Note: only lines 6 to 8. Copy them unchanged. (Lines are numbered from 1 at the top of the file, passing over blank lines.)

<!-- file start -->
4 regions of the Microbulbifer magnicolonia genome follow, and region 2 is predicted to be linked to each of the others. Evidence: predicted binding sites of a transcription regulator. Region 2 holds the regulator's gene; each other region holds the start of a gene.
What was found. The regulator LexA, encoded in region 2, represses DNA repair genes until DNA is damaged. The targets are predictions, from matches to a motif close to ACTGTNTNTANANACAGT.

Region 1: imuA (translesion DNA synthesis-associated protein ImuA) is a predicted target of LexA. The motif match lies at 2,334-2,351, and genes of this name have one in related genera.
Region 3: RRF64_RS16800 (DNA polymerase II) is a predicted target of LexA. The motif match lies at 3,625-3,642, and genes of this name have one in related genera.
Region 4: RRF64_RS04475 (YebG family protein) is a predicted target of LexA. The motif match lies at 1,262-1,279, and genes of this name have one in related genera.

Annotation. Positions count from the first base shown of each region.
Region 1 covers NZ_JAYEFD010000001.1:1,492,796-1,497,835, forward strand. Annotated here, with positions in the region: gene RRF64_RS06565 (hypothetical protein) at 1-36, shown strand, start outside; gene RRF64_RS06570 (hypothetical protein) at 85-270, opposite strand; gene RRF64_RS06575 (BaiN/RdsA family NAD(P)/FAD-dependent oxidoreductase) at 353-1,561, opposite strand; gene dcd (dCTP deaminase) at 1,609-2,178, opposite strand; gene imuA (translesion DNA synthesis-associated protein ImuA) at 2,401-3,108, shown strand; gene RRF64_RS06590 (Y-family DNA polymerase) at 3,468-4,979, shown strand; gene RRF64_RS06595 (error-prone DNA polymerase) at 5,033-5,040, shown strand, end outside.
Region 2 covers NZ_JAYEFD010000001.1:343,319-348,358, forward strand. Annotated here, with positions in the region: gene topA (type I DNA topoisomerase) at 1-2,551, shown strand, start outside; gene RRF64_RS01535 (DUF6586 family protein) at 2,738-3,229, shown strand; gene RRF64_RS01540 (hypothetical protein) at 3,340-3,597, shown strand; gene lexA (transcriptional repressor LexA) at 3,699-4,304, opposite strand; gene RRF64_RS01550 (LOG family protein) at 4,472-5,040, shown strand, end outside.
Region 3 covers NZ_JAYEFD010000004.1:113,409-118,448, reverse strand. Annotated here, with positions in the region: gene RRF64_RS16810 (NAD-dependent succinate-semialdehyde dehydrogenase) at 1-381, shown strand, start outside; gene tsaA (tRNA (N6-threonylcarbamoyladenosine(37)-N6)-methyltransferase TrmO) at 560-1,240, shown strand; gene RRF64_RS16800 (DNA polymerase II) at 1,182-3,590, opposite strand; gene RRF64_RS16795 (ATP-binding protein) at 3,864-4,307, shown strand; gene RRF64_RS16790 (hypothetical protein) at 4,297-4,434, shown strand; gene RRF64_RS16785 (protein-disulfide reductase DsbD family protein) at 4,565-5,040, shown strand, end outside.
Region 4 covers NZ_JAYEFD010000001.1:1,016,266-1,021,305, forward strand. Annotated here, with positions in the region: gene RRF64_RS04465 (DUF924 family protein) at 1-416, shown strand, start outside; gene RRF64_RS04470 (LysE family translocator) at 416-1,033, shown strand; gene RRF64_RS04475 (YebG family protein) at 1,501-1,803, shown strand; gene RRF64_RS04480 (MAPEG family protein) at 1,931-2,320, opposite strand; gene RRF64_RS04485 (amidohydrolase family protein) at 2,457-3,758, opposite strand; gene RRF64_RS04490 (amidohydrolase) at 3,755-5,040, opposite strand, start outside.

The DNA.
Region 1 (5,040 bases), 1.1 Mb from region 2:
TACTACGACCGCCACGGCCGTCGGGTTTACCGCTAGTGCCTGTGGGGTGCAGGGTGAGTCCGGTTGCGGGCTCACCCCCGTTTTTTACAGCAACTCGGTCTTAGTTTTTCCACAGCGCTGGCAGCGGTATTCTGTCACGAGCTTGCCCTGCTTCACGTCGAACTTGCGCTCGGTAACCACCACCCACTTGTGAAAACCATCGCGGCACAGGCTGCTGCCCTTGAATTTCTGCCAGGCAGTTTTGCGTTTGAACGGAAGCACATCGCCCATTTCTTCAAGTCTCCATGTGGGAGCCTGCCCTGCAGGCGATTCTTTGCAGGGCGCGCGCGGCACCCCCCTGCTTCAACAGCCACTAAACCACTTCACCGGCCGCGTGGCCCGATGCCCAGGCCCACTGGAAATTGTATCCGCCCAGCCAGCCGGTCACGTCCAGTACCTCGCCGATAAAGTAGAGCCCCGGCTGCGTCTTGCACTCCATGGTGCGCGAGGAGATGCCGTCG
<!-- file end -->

Annotation. Positions count from the first base shown of each region.
Region 1 covers NZ_JAYEFD010000001.1:1,492,796-1,497,835, forward strand. Annotated here, with positions in the region: gene RRF64_RS06565 (hypothetical protein) at 1-36, shown strand, start outside; gene RRF64_RS06570 (hypothetical protein) at 85-270, opposite strand; gene RRF64_RS06575 (BaiN/RdsA family NAD(P)/FAD-dependent oxidoreductase) at 353-1,561, opposite strand; gene dcd (dCTP deaminase) at 1,609-2,178, opposite strand; gene imuA (translesion DNA synthesis-associated protein ImuA) at 2,401-3,108, shown strand; gene RRF64_RS06590 (Y-family DNA polymerase) at 3,468-4,979, shown strand; gene RRF64_RS06595 (error-prone DNA polymerase) at 5,033-5,040, shown strand, end outside.
Region 2 covers NZ_JAYEFD010000001.1:343,319-348,358, forward strand. Annotated here, with positions in the region: gene topA (type I DNA topoisomerase) at 1-2,551, shown strand, start outside; gene RRF64_RS01535 (DUF6586 family protein) at 2,738-3,229, shown strand; gene RRF64_RS01540 (hypothetical protein) at 3,340-3,597, shown strand; gene lexA (transcriptional repressor LexA) at 3,699-4,304, opposite strand; gene RRF64_RS01550 (LOG family protein) at 4,472-5,040, shown strand, end outside.